- Senator Chuck Grassley, R-Ind., and Senator Tim Johnson, D-S.D., introduced the Rural American Preservation Act of 2011, a bill designed to lower the cap on farm commodity program payments and limit subsidies to the nation’s largest farms, while also simplifying eligibility and ensuring that payments flow to working farmers.
Senator Chuck Grassley, R-Ind., and Senator Tim Johnson, D-S.D., introduced the Rural American Preservation Act of 2011, a bill designed to lower the cap on farm commodity program payments and limit subsidies to the nation’s largest farms, while also simplifying eligibility and ensuring that payments flow to working farmers.
“This legislation represents the most important step congress can take to strengthen family farms - limit the subsidies that mega farms use to drive smaller operations out of business,” said Chuck Hassebrook, executive director at the Center for Rural Affairs. “The Act includes measures to close the loopholes in farm payment limitations that others in Washington know how to close but won't, because of the political clout of mega farms.”
“There’s no problem with a farmer growing his operation, but the taxpayer should not have to subsidize it. There comes a point where some farms reach levels that allow them to weather the tough financial times on their own. Smaller farms do not have the same luxury, but they play a pivotal role in producing this nation’s food,” said Senator Grassley in his statement on the Senate floor.
Senator Johnson concurred in his statement, saying, “Farm payments need to be targeted to those who need it, the small and mid-size family farmers in South Dakota and across the nation.”
“The original intent of the federal farm programs was not to help the big get bigger. But, the safety net has veered sharply off course,” added Grassley.
According to Hassebrook, the legislation would set a limit of $250,000 for married couples for farm payments in an attempt to better target farm program payments to family farmers. Specifically, the bill caps direct payments at $40,000; counter-cyclical payments at $60,000; and marketing loan gains - including forfeitures, loan deficiency payments, and commodity certificates - at $150,000. It also closes loopholes that people are using to maximize their take from the federal government. The bill improves the standard which the Department of Agriculture would use to determine that program recipients are actually farmers who are actively engaged in their operations.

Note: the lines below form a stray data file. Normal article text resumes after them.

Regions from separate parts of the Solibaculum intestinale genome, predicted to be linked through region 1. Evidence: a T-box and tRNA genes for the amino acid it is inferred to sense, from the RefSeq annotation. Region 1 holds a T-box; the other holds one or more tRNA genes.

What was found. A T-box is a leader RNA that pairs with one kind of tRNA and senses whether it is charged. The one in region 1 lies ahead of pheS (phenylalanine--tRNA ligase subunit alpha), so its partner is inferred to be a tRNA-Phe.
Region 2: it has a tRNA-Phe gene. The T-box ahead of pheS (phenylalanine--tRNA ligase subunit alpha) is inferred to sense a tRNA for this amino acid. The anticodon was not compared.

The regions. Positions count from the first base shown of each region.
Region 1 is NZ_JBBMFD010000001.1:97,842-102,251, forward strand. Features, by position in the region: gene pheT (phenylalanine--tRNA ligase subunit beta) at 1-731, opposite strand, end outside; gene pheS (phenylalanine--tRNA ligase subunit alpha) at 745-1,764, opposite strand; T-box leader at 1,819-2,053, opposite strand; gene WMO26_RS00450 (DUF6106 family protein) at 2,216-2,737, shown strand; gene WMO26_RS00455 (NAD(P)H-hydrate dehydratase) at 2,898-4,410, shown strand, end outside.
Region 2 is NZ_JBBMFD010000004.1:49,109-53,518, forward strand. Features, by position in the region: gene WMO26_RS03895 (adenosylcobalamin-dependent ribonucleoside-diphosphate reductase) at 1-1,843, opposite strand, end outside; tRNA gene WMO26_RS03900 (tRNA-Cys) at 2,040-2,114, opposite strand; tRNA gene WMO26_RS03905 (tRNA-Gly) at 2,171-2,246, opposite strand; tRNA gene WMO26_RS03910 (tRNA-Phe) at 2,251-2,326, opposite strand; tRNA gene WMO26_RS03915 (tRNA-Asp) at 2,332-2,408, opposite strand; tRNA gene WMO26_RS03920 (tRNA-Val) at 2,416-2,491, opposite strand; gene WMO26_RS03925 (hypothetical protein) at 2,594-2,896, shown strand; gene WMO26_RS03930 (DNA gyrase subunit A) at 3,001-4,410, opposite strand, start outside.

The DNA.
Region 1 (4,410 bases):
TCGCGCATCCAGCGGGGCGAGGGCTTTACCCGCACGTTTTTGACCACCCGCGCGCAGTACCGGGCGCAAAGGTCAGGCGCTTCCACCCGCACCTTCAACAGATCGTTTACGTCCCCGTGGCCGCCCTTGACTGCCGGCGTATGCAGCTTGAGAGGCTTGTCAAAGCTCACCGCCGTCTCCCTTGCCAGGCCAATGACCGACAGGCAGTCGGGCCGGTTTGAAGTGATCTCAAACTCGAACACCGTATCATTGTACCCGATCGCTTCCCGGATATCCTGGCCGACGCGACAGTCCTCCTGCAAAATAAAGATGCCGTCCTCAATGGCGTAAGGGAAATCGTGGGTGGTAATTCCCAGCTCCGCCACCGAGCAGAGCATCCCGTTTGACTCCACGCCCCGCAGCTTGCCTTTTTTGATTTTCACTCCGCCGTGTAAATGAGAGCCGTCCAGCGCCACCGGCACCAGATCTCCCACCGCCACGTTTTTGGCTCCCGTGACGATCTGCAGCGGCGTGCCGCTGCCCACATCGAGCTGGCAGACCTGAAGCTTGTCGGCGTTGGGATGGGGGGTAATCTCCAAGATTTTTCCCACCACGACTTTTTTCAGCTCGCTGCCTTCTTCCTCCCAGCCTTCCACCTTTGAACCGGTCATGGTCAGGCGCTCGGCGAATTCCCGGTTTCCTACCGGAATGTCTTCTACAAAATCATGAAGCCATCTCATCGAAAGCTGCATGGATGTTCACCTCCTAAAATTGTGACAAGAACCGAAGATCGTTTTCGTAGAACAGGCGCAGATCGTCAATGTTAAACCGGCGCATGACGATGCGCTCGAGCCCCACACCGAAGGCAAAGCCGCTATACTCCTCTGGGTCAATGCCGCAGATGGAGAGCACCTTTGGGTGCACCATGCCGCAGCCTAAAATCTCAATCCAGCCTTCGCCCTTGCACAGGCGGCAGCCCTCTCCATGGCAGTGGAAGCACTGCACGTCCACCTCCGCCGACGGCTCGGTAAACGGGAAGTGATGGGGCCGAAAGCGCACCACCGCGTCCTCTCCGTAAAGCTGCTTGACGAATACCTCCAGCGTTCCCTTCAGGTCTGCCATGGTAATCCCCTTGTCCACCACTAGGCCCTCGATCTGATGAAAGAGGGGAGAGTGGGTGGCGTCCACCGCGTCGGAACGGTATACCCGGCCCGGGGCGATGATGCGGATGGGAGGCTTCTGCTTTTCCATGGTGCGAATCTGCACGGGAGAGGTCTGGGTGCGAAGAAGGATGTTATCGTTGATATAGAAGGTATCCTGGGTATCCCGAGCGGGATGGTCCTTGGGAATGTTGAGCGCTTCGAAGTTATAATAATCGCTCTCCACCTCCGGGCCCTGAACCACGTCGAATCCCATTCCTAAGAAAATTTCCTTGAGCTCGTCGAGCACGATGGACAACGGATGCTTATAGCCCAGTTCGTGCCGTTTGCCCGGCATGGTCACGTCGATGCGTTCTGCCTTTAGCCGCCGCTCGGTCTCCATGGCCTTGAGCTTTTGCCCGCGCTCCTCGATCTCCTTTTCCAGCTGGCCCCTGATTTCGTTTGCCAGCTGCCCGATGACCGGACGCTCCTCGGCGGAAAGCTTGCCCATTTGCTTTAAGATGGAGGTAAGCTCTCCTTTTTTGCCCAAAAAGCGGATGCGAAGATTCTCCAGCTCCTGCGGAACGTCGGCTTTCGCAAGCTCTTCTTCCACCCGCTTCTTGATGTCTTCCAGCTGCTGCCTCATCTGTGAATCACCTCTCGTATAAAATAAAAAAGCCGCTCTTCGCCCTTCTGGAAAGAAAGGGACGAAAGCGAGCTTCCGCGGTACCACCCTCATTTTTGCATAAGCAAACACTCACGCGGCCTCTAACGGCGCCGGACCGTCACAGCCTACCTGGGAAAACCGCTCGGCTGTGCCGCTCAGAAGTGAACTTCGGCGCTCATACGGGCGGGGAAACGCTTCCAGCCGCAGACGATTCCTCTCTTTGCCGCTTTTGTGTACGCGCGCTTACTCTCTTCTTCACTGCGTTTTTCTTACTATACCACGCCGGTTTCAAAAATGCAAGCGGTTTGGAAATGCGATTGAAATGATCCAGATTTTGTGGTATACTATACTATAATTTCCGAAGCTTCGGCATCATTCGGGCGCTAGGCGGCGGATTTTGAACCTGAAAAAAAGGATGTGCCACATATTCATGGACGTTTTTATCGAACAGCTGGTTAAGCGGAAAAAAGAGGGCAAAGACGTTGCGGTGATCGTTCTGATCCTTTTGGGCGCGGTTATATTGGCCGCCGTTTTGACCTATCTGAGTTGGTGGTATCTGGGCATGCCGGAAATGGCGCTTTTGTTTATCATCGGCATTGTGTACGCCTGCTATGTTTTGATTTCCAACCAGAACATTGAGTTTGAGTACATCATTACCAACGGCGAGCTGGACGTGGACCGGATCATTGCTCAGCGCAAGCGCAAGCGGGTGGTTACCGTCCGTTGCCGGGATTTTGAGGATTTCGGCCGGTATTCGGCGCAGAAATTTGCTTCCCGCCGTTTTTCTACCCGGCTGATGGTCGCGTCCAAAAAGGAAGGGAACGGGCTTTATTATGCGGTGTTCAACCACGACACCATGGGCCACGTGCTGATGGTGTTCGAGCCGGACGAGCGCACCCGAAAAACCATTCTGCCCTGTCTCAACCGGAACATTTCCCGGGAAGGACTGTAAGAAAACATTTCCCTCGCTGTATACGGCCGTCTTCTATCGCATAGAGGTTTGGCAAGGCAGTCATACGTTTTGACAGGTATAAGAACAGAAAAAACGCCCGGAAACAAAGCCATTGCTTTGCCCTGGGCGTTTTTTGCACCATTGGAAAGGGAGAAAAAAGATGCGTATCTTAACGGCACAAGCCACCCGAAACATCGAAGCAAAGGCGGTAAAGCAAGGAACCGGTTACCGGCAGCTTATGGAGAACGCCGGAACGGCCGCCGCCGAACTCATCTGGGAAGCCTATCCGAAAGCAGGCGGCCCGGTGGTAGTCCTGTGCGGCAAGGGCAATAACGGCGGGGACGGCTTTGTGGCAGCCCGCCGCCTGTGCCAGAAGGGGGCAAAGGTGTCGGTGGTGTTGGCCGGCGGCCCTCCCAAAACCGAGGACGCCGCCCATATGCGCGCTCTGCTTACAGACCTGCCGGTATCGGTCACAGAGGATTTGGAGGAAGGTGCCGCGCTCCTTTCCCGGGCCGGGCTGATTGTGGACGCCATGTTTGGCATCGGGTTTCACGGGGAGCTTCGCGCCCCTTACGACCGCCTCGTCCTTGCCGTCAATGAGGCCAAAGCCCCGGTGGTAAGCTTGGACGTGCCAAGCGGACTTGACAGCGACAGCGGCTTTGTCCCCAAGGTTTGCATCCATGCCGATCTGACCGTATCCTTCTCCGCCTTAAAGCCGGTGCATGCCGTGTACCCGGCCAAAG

"The bill would tighten rules that are supposed to limit payments to active farmers who work the land and their landlords. Current law is weak. Investors who participate in one or two conference calls are considered active farmers, allowing mega-farms to get around payment limitations by claiming uninvolved investors as partners," explained Hassebrook.
The legislation would save the federal treasury more than $1 billion over 10 years, according to the Congressional Budget Office.
According to the National Sustainable Agriculture Coalition, current law requires a contribution of 1,000 hours of labor on the farm or involvement in its management to receive payments. However, the vague, unenforceable regulatory standard for “actively managing” farm operations has foiled lawmakers’ attempts to target payments to working farmers. This bill would clarify the definition of management to require ongoing and direct involvement in farm activities to stop the current evasion of payment limits. Closing the current management loophole is widely viewed by experts as the linchpin to any attempt to stop abusive practices that allow mega farms to receive millions of dollars in taxpayer subsidies.
Senator Grassley has previously championed similar legislation, co-sponsored for many years by former Senator Byron Dorgan, D-N.D., and in the last Congress by former Senator Russ Feingold, D-Wis. The bill received strong bipartisan support in the Senate, winning the votes of a majority of Senators in 2002 and again in 2007. It did not, however, become law.
The bill text can be found here